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As coronavirus closes borders, Jews in Asia ramp up community-building

Coronavirus has changed everything about life in Asia, including the lives of the Jews who live there.

Case in point: for the first time, separate Jewish communities in China, Taiwan, Japan, Thailand, and Singapore are coming together to co-host digital events. One of them, the upcoming Asian Limmud conference to be held online May 3-4, is a joint initiative between Jewish communities in Beijing, Taipei, and Shanghai. digital event, co-hosted event by Kehilat Taipei, Beijing, and Shanghai.

If Jews in Asia have gotten anything out of coronavirus, it’s an understanding that there is a broader, thriving Jewish community throughout Asia. That is a silver lining in the otherwise devastating crisis.

The Kehilat Shanghai community, like synagogues and Jewish communities around the world, has been disrupted by the pandemic. Many community members were caught traveling for Chinese New Year when travel restrictions started to pop up. Julia Ullman, Kehilat Shanghai’s community coordinator, along with about a third of the Kehilat Shanghai’s 250 members, has been unable to return to China and is accordingly cut off from the community.

After a restriction on gatherings was lifted, members of the Jewish community in Shanghai celebrated Passover together.

After a restriction on gatherings was lifted, members of the Jewish community in Shanghai celebrated Passover together.

Both practical challenges and a sense of isolation comes along with being a Jew in a country where less than 0.00001 percent of the population is Jewish. Kehilat Shanghai, in its eighth year, opened up a space for progressive Jewish life in Shanghai.

“We were started by a variety of families living in Shanghai who didn’t feel welcome, who wanted something inclusive of interfaith families, interracial families, and a more liberal definition of Judaism,” said Ullman. “We have a mix of Americans, Israelis, Europeans, South Africans, Australians, Brits, Brazilians. Some people have been in China for ten plus years. We have a lot of mixed marriages.”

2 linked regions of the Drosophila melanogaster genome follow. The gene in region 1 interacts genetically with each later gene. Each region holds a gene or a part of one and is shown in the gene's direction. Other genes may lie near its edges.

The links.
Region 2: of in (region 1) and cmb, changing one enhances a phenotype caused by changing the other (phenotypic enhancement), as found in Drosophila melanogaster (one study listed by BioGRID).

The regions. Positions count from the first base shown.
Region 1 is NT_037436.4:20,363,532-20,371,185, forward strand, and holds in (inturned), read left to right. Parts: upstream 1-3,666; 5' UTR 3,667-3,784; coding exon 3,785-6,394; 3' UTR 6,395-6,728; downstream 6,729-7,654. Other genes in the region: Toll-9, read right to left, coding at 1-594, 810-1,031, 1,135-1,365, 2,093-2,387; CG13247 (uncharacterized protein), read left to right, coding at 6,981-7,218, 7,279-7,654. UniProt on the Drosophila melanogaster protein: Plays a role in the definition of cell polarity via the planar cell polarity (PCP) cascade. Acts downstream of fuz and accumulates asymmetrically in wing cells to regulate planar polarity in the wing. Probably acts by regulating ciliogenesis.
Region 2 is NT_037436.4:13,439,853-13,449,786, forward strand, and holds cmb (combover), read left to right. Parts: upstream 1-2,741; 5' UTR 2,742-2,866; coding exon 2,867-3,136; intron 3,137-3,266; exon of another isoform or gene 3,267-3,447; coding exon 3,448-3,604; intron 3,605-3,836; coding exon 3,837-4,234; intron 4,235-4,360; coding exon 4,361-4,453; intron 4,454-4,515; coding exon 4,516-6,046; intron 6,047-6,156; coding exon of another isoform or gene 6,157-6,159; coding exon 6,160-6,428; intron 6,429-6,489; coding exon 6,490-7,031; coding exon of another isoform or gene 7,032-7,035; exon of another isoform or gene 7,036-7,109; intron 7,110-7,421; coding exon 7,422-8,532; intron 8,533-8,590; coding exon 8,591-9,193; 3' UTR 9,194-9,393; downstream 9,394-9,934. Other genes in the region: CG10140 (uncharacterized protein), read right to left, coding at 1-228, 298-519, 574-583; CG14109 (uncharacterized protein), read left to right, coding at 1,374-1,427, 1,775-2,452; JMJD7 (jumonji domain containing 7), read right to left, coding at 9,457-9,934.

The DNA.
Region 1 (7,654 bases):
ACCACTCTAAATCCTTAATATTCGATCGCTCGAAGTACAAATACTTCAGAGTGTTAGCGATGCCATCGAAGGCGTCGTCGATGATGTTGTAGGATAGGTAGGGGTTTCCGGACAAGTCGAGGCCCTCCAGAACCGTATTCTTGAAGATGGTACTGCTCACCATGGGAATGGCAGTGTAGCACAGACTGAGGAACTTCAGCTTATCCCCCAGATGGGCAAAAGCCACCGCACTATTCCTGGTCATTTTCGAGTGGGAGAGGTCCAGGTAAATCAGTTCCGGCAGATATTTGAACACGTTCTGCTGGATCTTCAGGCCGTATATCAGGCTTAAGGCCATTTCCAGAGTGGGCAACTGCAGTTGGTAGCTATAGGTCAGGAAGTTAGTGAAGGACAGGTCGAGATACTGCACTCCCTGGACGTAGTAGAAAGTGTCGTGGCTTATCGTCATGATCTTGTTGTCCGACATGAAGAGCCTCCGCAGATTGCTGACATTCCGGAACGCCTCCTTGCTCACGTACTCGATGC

However, Kehilat Shanghai and other Jewish communities throughout Asia have found both challenges and new opportunities accompanying the isolation that coronavirus has brought the region and the world. Virtual Shabbats, discussions, healing services, and havdalahs_; Zoom matzah-making competitions, webinars, WeChat message groups of 150-plus people; newsletters, YouTube videos, and newfound outreach and connection with hundreds of old and new members not just in Asia but around the world are just a few of the ways that Jewish life in Asia has responded to the pandemic.

“When there’s fear, people want to connect. People are isolated, so they want to connect,” said David Kunin, the rabbi at the Jewish Community of Japan in Tokyo (JCJ). “When we did our Passover seder, we had people from Korea, from the Philippines, from New York, all over Japan, Cambodia, Germany—we had old members connecting with us, others reaching out for the first time, wanting to connect with a Jewish community in Asia.”